Horizon Health Emergency Medical Services took its first call at 7:45 a.m. April 17, transporting an emergent cardiac patient. Since that time, the new service has completed 53 calls (as of Tuesday May 1), according to Samantha McCarty, critical care manager for the ambulance project. Pictured in front of one of two new advanced life support ambulances available for use are McCarty, left, and Jesse Lewsader, Horizon Health EMS lead paramedic. (Nancy Zeman/The Prairie Press)

Horizon EMS working

New service certified by state; offers advanced life support ambulances

The new Horizon Health Emergency Medical Services is in operation and as of April 30, had answered 53 calls, according to Samantha McCarty, director of emergency services for Horizon Health.

McCarty, who also serves as the critical care manager for Horizon Health, was the lead for the ambulance project, according to Oliver Smith, Horizon Health president  and chief executive officer.

“I’m very proud of our staff for getting this new service pulled together in a relatively short amount of time,” said Smith. “We’ve chosen excellent people and excellent medical equipment — two necessities in making healthcare delivery successful.”

Smith praised the work of McCarty and the team in putting together the new ambulance service.

“We had some good people working on it and we were not in a hurry,” Smith explained. “Everyone wanted to do it the correct way. We weren’t rushing into it.”

For  EMS to be successful for Horizon Health, Smith emphasized the need to use the 15 people hired to staff the service, “in supportive roles or use in the hospital and clinic.”

“It’s an added resource anywhere in the hospital and clinic to support patient care,” he said.

McCarty noted one EMS employee was recently assigned to sit with a Downs Syndrome patient who was admitted to the hospital for care. “The family knew their loved one was safe. It also freed the nursing staff on the floor to go about their regular duties.”

The EMS team successfully passed inspection and received licensing from the Illinois Department of Public Health (IDPH) and Carle Regional EMS Monday, April 16. Horizon Health EMS went into service at 7 a.m. the following day. 

The service is licensed for two advanced cardiac life support (ACLS) ambulances for both emergent and non-emergent transports. 

Both rigs are staffed with a paramedic and EMT. Each ambulance has cardiac monitors, 12-lead EKGs, Wi-Fi data transmission, bariatric-weighted Striker power cots and all other supplies necessary to administer patient

care.

Jesse Lewsader is the lead paramedic for Horizon Health EMS. 

“Our organization has invested in the latest technology and equipment — for both patient and staff safety,” said McCarty. “Everything is in place to ensure the best care for our community.”

The first call answered by the service was 7:45 a.m. Tuesday, Aprl 17, she said. This call demonstrates how the service can make a difference.

A patient walked into the Paris ER on April 17 complaining of chest pain  —  which is not uncommon — she said.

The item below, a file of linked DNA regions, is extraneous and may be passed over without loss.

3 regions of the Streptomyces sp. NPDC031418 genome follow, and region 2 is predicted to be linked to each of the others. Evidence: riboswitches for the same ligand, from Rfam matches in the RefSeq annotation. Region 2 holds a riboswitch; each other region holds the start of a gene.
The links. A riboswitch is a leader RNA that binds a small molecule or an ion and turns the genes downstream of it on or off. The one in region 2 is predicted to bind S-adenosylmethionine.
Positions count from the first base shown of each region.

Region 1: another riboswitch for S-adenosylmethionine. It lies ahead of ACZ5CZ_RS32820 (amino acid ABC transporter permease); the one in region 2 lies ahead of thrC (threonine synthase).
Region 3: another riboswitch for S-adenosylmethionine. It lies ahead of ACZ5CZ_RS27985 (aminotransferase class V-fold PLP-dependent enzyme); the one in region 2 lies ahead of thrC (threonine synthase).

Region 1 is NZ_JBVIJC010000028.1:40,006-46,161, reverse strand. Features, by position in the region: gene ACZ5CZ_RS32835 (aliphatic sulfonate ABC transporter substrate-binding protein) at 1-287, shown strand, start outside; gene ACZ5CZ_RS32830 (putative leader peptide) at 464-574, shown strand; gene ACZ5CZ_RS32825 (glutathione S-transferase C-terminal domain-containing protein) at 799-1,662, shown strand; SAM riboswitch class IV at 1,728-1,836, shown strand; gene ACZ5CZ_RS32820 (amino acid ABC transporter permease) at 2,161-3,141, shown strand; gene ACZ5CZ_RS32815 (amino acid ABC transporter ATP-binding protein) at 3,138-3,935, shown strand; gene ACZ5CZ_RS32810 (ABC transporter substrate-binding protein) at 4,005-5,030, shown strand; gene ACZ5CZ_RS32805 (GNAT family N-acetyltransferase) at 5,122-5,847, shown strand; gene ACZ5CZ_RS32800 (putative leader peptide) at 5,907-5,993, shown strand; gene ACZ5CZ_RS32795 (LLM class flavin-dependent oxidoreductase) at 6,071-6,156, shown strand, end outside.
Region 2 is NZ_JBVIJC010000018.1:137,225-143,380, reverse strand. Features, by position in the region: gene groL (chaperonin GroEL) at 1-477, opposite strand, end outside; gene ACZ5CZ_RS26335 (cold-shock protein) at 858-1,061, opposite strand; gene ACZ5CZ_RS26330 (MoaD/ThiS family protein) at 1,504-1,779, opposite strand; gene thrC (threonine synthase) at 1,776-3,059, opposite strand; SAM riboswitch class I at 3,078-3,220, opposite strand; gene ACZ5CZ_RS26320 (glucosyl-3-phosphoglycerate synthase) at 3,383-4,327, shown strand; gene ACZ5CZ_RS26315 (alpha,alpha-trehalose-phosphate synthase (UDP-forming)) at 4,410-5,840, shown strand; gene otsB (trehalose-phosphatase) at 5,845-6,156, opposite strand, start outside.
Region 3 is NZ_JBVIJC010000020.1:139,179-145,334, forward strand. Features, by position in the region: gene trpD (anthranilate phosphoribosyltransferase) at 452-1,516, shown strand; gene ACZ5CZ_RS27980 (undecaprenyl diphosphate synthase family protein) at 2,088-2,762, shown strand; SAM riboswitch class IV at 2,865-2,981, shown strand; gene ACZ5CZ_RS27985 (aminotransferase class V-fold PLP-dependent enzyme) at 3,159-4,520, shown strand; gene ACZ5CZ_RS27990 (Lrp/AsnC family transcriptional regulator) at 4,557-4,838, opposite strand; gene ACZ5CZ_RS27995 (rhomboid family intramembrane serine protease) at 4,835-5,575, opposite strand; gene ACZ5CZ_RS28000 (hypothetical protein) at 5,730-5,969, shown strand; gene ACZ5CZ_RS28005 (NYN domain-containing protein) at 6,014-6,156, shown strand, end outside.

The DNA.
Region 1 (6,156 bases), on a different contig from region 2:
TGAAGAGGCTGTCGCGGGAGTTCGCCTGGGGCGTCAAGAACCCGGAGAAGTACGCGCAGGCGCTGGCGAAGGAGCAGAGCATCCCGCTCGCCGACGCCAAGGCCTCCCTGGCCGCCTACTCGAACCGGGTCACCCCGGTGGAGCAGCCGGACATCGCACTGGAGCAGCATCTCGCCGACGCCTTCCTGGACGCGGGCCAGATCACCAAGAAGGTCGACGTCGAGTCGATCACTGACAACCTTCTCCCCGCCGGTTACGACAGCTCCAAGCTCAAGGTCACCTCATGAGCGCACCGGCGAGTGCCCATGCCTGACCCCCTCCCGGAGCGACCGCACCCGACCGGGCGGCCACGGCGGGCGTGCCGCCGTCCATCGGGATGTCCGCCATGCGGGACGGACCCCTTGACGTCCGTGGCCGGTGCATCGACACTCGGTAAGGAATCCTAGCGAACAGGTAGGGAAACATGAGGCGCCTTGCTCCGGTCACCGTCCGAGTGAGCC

“Within seconds it was determined by the ER team that the patient was experiencing a massive heart attack,” she recalled. “The patient was rapidly treated and transported to a heart cath lab in Terre Haute. The total time from the time the patient presented to the ER until he was in the cath lab ready to have his blockage removed was 34 minutes.”

McCarty said the response was record time for life-saving and heart muscle-saving which shows exemplary teamwork by all Horizon Health services.

“I hope this patient story helps everyone better understand that in true emergencies seconds matter and by having ambulances on site, we can help our patients have the best possible chance at positive outcomes,” she said.

McCarty emphasized, however, if someone is experiencing a real medical emergency, residents need to continue to call the county’s 9-1-1 service.

“If you are truly experiencing an emergency, it’s always the right thing to call 9-1-1,” McCarty explained. “Those dispatchers are specially trained to manage the emergency and ensure responding parties get to the right location in the least amount of time. Horizon Health EMS will stand ready to assist all area emergency responders as an integral part of the emergency medical system.”

The primary work currently being done by the EMS service includes transfers from the ER, nursing homes or similar responses such as returning a patient home after treatment.

Smith said Horizon Health has reached out to other ambulance services in the county — including Kansas and the Northern Edgar County Ambulance Service — “to see if we can be of any service. We are interested in working with all area emergency responders,” he said. “There are no division lines or barriers.”

Horizon Health has also reached out to all area EMS to offer help, Smith said. “This is not about invading a space. It’s about providing the best possible services.”

“With our anticipated growth, we do still have employment opportunities for EMS professionals,” said Lewsader, Horizon Health EMS lead paramedic. 

The EMS numbers  thus far Smith said, “show that my numbers were correct. We’re right where we need to be and growth is coming.”

Smith emphasized the addition of services is all about the continuum of care.

“We are working for a streamlined flow with healthcare services,” he noted. “It’s all about providing a better experience with our patients and providing the best quality of care.” 

Healthcare is continually evolving, Smith said. “We’ll continue to rise to that challenge — assessing what services make sense for our organization and the communities we serve.”

The Prairie Press

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